For Immediate Release

Cassie Burdyshaw
Advocacy & Policy Director
Turtle Island Restoration Network
Phone: (513)292-3101

Killing Continues to Mount in California Drift Gillnet Fishery: Government Adds New Species to Kill List

Olema, Calif. (January 12, 2016) — Today, the National Marine Fisheries Service published its final List of Fisheries for 2017. The list classifies U.S. fisheries based on the level of mortality and serious injury that occurs in each fishery.

The California drift gillnet fishery is once again ranked as Category I, the most harmful rating a fishery can receive.

“The addition of yet another marine mammal to the already long list of animals harmed by the drift gillnet industry is further evidence that this fishery continues to be destructive and needs to be shut down,” said Cassie Burdyshaw, the advocacy and policy director of Turtle Island Restoration Network.

According to government estimates based on observer data, nearly 800 marine mammals have been harmed or killed by the drift gillnet fishery over the last 10 years. This high level of destruction is occurring even though there are fewer than 20 active boats in the fishery.

NMFS added the short-finned pilot whale to the list of marine mammal stocks killed or injured by the California drift gillnet fishery for thresher shark and swordfish.

The list of marine mammal stocks killed or injured by the fishery already included the bottlenose dolphin, the California sea lion, the humpback whale, the long-beaked common dolphin, the minke whale, the northern elephant seal, the northern right-whale dolphin, the pacific white-sided dolphin, Risso’s dolphin, the short-beaked common dolphin, and the sperm whale.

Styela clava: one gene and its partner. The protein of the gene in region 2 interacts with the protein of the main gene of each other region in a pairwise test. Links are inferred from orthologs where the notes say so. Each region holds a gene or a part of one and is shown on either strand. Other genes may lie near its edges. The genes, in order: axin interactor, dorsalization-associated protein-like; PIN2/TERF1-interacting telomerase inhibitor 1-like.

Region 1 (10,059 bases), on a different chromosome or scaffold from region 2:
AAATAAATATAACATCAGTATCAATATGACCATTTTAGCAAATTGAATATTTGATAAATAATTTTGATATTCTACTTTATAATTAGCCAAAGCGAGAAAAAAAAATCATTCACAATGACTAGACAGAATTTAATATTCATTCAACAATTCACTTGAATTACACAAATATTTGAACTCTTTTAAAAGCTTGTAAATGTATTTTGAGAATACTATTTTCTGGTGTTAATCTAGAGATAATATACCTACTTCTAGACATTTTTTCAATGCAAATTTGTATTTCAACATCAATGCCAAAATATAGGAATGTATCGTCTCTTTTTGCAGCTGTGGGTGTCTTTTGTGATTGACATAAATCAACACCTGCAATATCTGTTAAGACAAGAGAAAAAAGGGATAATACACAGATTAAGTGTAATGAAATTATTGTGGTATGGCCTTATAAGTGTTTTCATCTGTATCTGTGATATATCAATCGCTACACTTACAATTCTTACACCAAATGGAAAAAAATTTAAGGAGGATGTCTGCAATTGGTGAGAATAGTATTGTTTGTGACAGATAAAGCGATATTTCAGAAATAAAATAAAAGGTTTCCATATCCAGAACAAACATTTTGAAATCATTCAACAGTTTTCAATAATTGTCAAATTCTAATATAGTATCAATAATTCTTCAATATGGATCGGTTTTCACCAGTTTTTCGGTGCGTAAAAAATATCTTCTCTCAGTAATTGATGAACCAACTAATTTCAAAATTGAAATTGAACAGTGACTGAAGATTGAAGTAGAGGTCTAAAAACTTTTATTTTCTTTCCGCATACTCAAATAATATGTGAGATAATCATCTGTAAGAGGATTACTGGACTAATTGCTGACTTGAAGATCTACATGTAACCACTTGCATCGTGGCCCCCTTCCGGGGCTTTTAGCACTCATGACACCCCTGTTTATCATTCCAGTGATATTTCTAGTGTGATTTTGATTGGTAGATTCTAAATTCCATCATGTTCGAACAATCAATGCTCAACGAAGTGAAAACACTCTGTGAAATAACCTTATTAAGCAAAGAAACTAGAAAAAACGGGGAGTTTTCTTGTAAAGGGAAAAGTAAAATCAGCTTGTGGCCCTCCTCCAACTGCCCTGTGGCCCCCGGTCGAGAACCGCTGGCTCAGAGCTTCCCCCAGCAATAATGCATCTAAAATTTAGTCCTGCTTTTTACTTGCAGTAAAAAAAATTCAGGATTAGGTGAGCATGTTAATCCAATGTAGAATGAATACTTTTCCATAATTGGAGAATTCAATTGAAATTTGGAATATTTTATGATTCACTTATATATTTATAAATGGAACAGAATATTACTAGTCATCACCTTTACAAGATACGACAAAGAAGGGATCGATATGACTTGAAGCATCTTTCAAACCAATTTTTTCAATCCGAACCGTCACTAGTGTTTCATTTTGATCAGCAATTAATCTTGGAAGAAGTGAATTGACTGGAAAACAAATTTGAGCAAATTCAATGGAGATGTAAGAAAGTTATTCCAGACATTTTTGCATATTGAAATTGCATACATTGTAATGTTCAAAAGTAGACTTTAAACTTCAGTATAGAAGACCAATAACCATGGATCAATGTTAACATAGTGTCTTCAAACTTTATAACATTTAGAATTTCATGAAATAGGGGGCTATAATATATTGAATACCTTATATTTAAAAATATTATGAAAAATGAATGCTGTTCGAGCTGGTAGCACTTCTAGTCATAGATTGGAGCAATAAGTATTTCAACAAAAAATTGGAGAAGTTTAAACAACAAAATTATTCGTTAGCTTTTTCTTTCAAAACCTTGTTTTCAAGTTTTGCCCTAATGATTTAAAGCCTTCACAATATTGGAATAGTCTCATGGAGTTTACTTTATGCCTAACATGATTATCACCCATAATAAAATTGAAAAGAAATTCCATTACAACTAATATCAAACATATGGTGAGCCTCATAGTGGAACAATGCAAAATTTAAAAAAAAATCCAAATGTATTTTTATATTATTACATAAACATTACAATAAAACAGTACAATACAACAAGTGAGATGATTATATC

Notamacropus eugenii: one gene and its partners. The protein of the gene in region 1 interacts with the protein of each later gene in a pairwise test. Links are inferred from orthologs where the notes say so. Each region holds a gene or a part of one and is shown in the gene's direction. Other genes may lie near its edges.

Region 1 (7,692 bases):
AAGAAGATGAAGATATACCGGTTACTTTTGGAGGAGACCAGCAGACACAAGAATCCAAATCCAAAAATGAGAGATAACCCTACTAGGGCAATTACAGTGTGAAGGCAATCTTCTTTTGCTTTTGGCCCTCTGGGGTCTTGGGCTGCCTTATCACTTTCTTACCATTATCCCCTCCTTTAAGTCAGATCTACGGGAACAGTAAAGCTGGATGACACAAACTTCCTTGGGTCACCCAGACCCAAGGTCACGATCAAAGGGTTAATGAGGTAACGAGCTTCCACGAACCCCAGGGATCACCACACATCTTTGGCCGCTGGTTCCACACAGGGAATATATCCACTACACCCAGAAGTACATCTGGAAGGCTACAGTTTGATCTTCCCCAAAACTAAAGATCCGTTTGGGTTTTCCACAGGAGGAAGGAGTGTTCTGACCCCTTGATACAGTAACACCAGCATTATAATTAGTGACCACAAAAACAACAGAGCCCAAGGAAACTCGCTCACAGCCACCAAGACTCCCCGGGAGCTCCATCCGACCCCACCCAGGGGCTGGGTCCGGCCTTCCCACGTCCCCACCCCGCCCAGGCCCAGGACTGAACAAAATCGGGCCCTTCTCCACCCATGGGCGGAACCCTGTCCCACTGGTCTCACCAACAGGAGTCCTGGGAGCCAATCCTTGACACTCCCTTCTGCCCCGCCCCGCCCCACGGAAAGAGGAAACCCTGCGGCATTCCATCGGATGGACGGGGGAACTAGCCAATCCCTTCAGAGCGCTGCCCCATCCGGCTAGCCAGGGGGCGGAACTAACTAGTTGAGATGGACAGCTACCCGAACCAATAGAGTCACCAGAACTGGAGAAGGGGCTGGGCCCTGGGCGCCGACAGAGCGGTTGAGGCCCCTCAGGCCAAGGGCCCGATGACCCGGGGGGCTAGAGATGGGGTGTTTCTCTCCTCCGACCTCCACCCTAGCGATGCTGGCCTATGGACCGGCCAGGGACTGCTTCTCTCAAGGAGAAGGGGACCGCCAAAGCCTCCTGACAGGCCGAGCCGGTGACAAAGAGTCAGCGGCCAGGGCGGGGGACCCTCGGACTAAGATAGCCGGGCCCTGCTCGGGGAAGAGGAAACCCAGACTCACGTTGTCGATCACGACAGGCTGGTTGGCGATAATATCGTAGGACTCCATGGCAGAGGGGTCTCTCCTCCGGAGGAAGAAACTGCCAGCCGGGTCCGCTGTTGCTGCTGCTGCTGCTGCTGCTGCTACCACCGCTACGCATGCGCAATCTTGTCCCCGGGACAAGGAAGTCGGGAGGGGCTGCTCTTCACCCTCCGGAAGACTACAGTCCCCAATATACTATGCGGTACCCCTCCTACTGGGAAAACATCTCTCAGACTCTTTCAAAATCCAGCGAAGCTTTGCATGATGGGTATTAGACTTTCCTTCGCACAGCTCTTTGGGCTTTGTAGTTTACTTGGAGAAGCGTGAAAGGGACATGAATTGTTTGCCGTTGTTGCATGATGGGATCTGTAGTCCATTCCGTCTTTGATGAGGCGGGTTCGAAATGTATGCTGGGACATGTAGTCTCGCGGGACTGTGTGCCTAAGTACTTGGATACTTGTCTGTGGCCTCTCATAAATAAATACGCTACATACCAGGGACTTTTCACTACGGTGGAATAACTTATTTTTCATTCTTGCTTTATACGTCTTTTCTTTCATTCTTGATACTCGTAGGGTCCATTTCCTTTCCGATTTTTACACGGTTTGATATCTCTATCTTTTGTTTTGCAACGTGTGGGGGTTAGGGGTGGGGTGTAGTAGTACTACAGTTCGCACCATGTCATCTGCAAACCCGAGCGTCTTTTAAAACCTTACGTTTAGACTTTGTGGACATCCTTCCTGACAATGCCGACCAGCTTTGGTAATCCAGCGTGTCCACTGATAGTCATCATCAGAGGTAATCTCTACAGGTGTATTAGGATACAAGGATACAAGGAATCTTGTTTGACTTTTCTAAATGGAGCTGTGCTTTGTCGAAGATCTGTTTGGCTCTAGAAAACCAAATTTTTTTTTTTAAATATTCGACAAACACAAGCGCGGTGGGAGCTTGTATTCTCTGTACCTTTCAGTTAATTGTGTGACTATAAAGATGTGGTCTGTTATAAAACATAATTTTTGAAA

The National Oceanic and Atmospheric Administration reports that bycatch in fishing gear is the primary threat to pilot whales. Short-finned pilot whales were once commonly seen off Southern California, with an apparently resident population around Santa Catalina Island. Current population sizes for the California, Oregon, and Washington stock is estimated to be 300.

Short-finned pilot whales are larger members of the dolphin group reaching average lengths of 12 feet (3.7 m) for females and 18 feet (5.5 m) for males. Adult weight is 2200 to 6600 pounds (1000 to 3000 kg). Maturity occurs around 10 years of age and maximum longevity is 45 years for males and 60 years for females. The last calf born to a mother may be nursed for as long as 15 years.

More details about NMFS’s List of Fisheries are available at:

More information about short-finned pilot whales is available at: